KNOW YOUR FAITH: CCC 1906 – By common good is to be understood “the sum total of social conditions which allow people, either as groups or as individuals, to reach their fulfillment more fully and more easily”. The common good concerns the life of all. It calls for prudence from each, and even more from those who exercise the office of authority

HIDE A TREASURE: “Truly I say to you; whenever you do this to these little ones who are my brothers and sisters, you do it to me.” Matthew 25:40 CCB

Readings for Today: Ephesians 2: 1-10, Psalm 100: 1-5, Luke 12: 13-21


Sunday 19th October – 29th Sunday of the year

Reflection: Matthew 22:15-21


Today’s Gospel presents to us two groups with contrary views as regards Caesar: the Herodians and the Pharisees. The Herodians were friends of Caesar and of the Roman authority; though they were not Romans, they favored the house of Herod as the occupant of the Jewish throne; this made them friends of pagan Rome and Caesar. Another party was the Pharisees, who were a religious sect. They were Puritans concerning the Law and Jewish traditions; they refused to acknowledge any authority to Rome and hoped that one day the Jews under their Messiah-King would rule the world. Both groups were enemies, because while the Herodians were not particularly interested in religion, the Pharisees were.

However, the Pharisees tolerated the Herodians in conspiring against Jesus whom they saw as a common enemy, this shows the extent of their hatred for Jesus; their hatred for truth. (Dear friends, we too must be prepared at all times to face oppositions as we stand for what is right). If Jesus answered “No” to pay tax, would make Him a traitor to Caesar and punishable by death; to say “Yes” would make Him anti-national and the Pharisees would have painted Him black before the Jews.  Jesus answered;

“Give unto Caesar what belongs to Caesar, and to God what belongs to God”

In this, our Blessed Lord says to the Herodians ‘service to the Government does not exempt you from service to God’, and to the Pharisees ‘service to God does not exempt you from service to the Government’. In this, we are reminded as Christians that we must submit to the civil authority, for there is no authority but by the act of God (Romans 13:1). We are expected to submit to authorities out of obedience to God and in everything, the desire to please God must be our aim.

Above all dear friends, we must pray for the Spirit of discernment to know what to say or do, and when to say or do it.

PRAYER: Lord, grant me the grace to accept the things I cannot change, to change the things I can and the wisdom to know the difference.

KNOW YOUR FAITH: CCC 1900 – The duty of obedience requires all to give due honour to authority, and to treat those who are charged to exercise it with respect, and, insofar as it is deserved, with gratitude and goodwill.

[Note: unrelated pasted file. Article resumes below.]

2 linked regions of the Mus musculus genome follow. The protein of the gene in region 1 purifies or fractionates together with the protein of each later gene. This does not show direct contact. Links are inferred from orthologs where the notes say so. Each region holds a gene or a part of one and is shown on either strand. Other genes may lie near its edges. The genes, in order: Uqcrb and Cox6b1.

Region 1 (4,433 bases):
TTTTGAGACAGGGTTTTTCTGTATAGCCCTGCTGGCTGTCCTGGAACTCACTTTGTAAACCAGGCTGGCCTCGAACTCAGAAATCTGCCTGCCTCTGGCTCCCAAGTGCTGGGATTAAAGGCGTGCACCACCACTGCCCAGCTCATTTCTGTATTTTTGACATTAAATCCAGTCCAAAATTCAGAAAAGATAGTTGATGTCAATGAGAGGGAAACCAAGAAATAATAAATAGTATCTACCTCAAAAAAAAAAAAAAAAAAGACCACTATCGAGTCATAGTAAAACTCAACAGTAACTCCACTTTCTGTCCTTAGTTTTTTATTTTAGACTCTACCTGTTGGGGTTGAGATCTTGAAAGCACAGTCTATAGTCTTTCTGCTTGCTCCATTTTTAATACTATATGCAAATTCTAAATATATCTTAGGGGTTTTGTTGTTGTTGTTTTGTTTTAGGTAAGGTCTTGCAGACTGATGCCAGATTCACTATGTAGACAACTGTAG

HIDE A TREASURE: “Let everyone be subject to the authorities. For there is no authority that does not come from God, and the offices have been established by God.” Romans 13:1 CCB

Readings for Today: Isaiah 45: 1, 4-6, Psalm 96:1, 3-5, 7-10, Matthew 22:15-21


Saturday 18th October – Feast of St Luke, Evangelist

Reflection: Luke 10: 1-9


Christ’s coming ushered in a new and everlasting covenant in man’s relationship with God. He was to establish this new covenant in the Church, on the foundation of the Apostles and so the preaching of the Kingdom was extremely necessary so that people would embrace this message of salvation. Based on this backdrop, it is easy to understand why Jesus told his disciples: “The harvest is rich but the labourers are few, so ask the Lord of the harvest to send labourers into his harvest”. We might ask ourselves, is there really such a need today? Most of my friends, peers, classmates and neighbours are Christians! Is the need for evangelisation still as urgent as Christ made it seem?

Indeed, many more people around us profess Christianity compared to the days of the early Church. But does that lessen the urgency of evangelisation? Despite the number of Christians around today, very few individuals are really committed to living out the Christ like life our Christian faith demands – a life of love, sacrifice, justice, truth etc. This reality reveals that Christ’s request for labourers in His vineyard is as urgent today as it was in the 1st century.

Dear friends, are you truly living out your Christian faith? Are you committed to a life of holiness? Do your thoughts, attitudes, words and actions profess the Christ you receive in the Eucharist? Today, Jesus reminds you and I that He needs labourers in His vineyard. Let us renew our commitment to Him and allow ourselves to be instruments of transformation to others especially through our everyday lives.

PRAYER: Lord Jesus, I renew my commitment to you today. Please strip me of selfishness and sin and strengthen me to evangelise through a good Christian life. Amen.

KNOW YOUR FAITH: YOUCAT 347 – Why is “not practicing what you preach” such a serious deficiency in a Christian?

Agreement between one’s life and one’s witness is the first requirement for proclaiming the Gospel. Not practicing what you profess is therefore hypocrisy, a betrayal of the Christian duty to be “salt of the earth” and “light of the world”.

 HIDE A TREASURE: “By this my Father is glorified, that you bear much fruit, and so prove to be my disciples.” John 15:8 RSV-CE

Readings for Today: 2 Timothy 4: 10-17; Psalm 145: 10-13, 17-18; Luke 10: 1-9